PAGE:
Today, only a few survivors of the Great
For the first time, a large portion of the collection is being displayed for public view in an exhibit that will run through
"It seems like people like disasters," Wilkinson said about why people are interested in a hurricane that occurred before most were born. "I guess because it's spectacular, like the Great Chicago fire [of 1871] and the earthquake now in
The exhibit features 85 photographs, a few of them graphic. Wilkinson provided all but five pictures that came from the History Miami museum.
It also includes storyboards that provide a brief history of weather forecasting and details about the weather advisories given during the deadly weekend. There's also a mid-1990s documentary Hurricane '35: The Deadly Deluge, being shown continuously at the exhibit. It includes vintage footage and interviews with Wilkinson and several survivors.
And along one wall is a fascinating map created by the coroner's office that documents several makeshift cremation sites and the scattered locations of the 423 bodies (each named) that were found in the direct aftermath. Some people's remains were never found and others were exposed later, including a few skeletons found in a Ford that was uncovered during a dredging project.
Together, the exhibit provides a comprehensive display of a hurricane that remains the strongest ever to directly hit
It's a horror that
Roberts was just 7, living on
Roberts recalled the roof blowing off their row house and his father dragging him by the straps of his overalls into their family Ford. "Eleven of us got into the car," he said. "That's the only thing that saved us."
The water flooded inside, but they had enough room to breathe. Roberts said, though, that he will never forget the plight of the veterans, who had taken cover in a rock pit dug six to eight feet deep.
"When the water came, they drowned like rats," he said. "You could hear them screaming all night long. I mean just screaming and hollering for help, and we couldn't get out and help them."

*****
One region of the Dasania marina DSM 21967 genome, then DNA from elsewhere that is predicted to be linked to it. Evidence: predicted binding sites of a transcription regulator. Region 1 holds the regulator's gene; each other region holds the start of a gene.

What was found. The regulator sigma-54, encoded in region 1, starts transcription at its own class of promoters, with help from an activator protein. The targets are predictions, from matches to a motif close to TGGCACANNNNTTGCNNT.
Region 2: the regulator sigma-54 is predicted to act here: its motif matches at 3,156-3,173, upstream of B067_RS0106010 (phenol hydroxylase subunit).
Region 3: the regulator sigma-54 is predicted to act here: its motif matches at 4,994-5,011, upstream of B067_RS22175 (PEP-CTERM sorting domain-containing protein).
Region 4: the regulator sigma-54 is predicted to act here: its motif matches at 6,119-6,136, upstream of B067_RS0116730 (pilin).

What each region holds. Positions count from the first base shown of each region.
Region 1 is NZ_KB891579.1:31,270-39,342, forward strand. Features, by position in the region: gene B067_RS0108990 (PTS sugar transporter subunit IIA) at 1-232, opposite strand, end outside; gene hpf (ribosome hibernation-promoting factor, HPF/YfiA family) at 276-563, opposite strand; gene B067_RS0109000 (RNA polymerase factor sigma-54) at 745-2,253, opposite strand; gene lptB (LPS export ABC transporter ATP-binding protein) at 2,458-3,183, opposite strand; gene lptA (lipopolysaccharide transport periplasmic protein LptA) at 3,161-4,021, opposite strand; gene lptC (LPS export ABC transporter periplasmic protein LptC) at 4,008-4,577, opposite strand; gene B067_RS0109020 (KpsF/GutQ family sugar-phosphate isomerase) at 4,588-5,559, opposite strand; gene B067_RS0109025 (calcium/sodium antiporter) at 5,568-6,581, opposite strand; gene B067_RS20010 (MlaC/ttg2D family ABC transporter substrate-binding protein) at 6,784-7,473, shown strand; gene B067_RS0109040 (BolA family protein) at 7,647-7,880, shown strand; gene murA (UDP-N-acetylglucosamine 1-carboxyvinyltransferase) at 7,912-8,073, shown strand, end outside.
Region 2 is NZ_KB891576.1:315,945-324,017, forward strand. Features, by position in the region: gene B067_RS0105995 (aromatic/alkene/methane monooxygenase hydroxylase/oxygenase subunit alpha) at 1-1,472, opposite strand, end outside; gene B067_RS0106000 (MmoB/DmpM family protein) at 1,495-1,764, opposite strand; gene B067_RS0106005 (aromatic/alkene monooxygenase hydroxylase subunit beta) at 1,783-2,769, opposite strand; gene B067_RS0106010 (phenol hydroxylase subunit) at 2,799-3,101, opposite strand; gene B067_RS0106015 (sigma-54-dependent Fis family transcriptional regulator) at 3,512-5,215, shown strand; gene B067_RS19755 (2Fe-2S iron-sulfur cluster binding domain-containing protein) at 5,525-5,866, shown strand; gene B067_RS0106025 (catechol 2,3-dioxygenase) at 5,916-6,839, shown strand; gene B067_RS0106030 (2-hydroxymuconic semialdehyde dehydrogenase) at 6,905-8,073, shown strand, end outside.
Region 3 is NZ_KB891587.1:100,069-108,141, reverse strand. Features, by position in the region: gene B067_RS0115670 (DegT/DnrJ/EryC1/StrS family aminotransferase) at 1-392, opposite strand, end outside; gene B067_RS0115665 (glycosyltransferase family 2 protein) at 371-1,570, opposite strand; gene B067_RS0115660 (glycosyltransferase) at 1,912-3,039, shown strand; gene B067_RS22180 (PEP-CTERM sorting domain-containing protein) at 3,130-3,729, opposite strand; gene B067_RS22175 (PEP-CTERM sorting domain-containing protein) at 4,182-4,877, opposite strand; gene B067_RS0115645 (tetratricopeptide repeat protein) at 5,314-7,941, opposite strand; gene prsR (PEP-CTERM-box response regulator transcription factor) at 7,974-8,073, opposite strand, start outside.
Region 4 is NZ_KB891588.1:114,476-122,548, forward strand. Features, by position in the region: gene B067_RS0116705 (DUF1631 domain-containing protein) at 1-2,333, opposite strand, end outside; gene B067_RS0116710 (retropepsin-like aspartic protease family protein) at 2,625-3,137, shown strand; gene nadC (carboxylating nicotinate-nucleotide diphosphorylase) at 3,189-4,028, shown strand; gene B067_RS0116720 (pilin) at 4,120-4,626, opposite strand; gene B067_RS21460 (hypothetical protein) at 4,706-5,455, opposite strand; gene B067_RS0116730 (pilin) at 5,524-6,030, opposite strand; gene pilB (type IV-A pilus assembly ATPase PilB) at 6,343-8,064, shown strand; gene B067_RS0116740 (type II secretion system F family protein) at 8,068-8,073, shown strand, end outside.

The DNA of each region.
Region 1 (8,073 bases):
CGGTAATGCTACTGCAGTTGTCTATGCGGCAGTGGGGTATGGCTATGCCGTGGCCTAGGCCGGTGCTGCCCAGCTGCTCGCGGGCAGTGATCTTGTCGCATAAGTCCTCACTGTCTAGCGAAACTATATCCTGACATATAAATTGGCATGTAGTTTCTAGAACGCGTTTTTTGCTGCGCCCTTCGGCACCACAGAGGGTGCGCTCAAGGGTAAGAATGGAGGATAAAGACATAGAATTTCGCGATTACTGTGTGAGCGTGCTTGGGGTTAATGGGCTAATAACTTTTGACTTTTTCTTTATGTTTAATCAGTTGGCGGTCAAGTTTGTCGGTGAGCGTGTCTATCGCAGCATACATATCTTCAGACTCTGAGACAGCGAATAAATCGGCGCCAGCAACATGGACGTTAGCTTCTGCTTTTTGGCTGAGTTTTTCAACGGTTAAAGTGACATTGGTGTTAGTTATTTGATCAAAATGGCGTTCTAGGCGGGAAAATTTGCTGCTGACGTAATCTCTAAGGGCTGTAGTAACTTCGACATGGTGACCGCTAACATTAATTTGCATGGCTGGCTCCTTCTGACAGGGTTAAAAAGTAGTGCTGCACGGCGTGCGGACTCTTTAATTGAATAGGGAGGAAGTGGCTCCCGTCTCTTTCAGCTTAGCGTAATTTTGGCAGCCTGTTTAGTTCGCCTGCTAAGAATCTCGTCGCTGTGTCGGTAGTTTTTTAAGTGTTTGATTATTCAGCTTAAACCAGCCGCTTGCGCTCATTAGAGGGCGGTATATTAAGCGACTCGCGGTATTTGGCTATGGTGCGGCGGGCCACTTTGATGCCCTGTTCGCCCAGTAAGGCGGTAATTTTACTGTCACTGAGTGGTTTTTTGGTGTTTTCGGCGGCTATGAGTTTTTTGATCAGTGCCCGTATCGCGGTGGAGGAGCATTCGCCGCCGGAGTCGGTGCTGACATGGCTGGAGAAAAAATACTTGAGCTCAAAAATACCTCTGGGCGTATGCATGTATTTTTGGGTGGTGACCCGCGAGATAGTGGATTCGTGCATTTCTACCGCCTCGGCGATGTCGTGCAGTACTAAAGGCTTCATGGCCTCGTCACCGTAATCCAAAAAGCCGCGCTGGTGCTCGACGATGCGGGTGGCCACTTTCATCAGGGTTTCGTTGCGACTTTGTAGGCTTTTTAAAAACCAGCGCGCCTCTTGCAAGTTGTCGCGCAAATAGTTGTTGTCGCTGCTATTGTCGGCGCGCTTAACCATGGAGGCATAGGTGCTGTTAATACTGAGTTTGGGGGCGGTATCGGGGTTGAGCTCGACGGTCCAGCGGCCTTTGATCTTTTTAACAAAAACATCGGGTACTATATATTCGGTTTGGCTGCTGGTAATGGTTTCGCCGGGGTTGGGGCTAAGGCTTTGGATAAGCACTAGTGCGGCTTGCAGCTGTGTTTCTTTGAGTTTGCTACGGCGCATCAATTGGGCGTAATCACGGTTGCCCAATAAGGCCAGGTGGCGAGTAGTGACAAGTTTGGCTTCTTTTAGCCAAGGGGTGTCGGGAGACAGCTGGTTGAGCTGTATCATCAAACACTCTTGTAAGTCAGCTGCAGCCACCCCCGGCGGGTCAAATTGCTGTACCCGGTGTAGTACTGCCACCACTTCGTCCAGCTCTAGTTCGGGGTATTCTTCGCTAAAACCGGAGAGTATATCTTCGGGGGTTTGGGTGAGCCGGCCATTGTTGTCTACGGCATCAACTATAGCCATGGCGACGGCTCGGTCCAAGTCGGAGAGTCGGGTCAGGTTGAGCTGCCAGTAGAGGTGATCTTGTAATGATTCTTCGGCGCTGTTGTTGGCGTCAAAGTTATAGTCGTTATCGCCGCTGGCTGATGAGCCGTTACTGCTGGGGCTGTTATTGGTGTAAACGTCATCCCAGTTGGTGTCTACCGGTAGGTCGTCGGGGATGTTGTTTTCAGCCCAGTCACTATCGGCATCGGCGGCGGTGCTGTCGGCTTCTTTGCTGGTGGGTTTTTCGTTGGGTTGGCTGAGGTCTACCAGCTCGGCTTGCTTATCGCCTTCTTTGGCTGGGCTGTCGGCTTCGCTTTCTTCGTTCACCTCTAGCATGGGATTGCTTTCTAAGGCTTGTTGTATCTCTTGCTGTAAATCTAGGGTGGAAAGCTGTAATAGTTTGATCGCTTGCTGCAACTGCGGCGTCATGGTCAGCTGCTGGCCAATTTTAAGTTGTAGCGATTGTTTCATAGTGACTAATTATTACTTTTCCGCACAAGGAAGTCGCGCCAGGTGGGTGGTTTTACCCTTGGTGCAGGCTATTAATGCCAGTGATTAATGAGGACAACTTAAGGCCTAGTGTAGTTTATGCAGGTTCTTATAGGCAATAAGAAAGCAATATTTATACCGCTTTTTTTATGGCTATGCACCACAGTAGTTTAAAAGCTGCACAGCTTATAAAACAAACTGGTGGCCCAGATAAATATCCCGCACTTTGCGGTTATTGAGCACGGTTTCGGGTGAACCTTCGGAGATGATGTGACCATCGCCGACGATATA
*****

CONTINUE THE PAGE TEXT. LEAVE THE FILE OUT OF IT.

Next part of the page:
Bertelli said he pored over hundreds of Wilkinson's pictures about the hurricane, the Veteran Work camps and the aftermath to come up with a selection that told the complete story.
"There was some concern how graphic to go," Bertelli said. "We were told we have to tell the story, and to do that we had to show some dead bodies because 500 people died."
There likely would have been many more casualties, but since it was a holiday, many people had left the area to celebrate in either
Most who stayed put did not know until
Relief workers arrived after the storm to face the huge job of figuring out how to handle all the dead.
One photograph shows wooden coffins about to be loaded on ships and taken to
Another photograph shows American flags placed upon the caskets as they were being put into the ground. The government paid
But with so many bodies baking in the heat and humidity days after the storm hit, the governor ordered that the bodies be burned to prevent disease. One photograph shows a gun salute honoring the dead, which were placed in wooden boxes stacked on top of each other in four or five layers. After the ceremony, the bodies were cremated at several makeshift sites along the path of destruction.
One photo depicts the building of a monument to memorialize the dead, with a crypt that contains the cremated remains of hundreds. The monument is located near mile marker 82, a short drive from the exhibit.
Some pictures showed hope. As curator
"His family went up to
When Cothran returned, his home was gone. "But he hears some squealing," Bertelli said. "The pig had broken free from the crate and dug a hole. When Alonzo came back, the pig came running at him like a dog."
Some of the ducks were found, too, albeit very thirsty with all the fresh water now contaminated with saltwater.
The exhibit hits home with
Bones' father told him to hold onto a coconut tree as tightly as he could. After the storm passed,
But so many others were not so lucky, including 38 other members of the extended Russell family. Only 15 members of the family survived, Bertelli said.
Wilkinson said he did not spend endless hours and unknown amounts of his own money collecting the photographs for monetary reasons. Most are not originals but copies of pictures he took with his
His house in
Some photographs were copies of
"He was ready to get rid of the collage because the pictures were getting old and he had a nice new Venetian Shores house," Wilkinson said. "So he agreed to let me take them apart, and not worry if I messed them up."
Wilkinson had a darkroom and knew which chemicals to use on the emulsion of the prints. He soaked them in a big flat tray for about two weeks, ending up with about 25 to 30 separate photographs.
"I had to give the photographs back because they came out so good, he wanted them back," Wilkinson said.
It was not until 1996 that Wilkinson got a scanner, which made copying the photographs much easier and less expensive.
Many of them he collected during summer RV trips around the Southeast with his wife. They would stop at museums, universities, libraries and state archives scouring for any history related to the
"History has no ownership," said Wilkinson, who turns 86 on Monday. "I want to die knowing that these pictures hopefully will be saved in perpetuity."
If you go
When: Exhibit runs through
Hours: Thursdays through Sundays,
Cost: General admission is
Info: 305-922-2237 or www.keysdiscovery.com.
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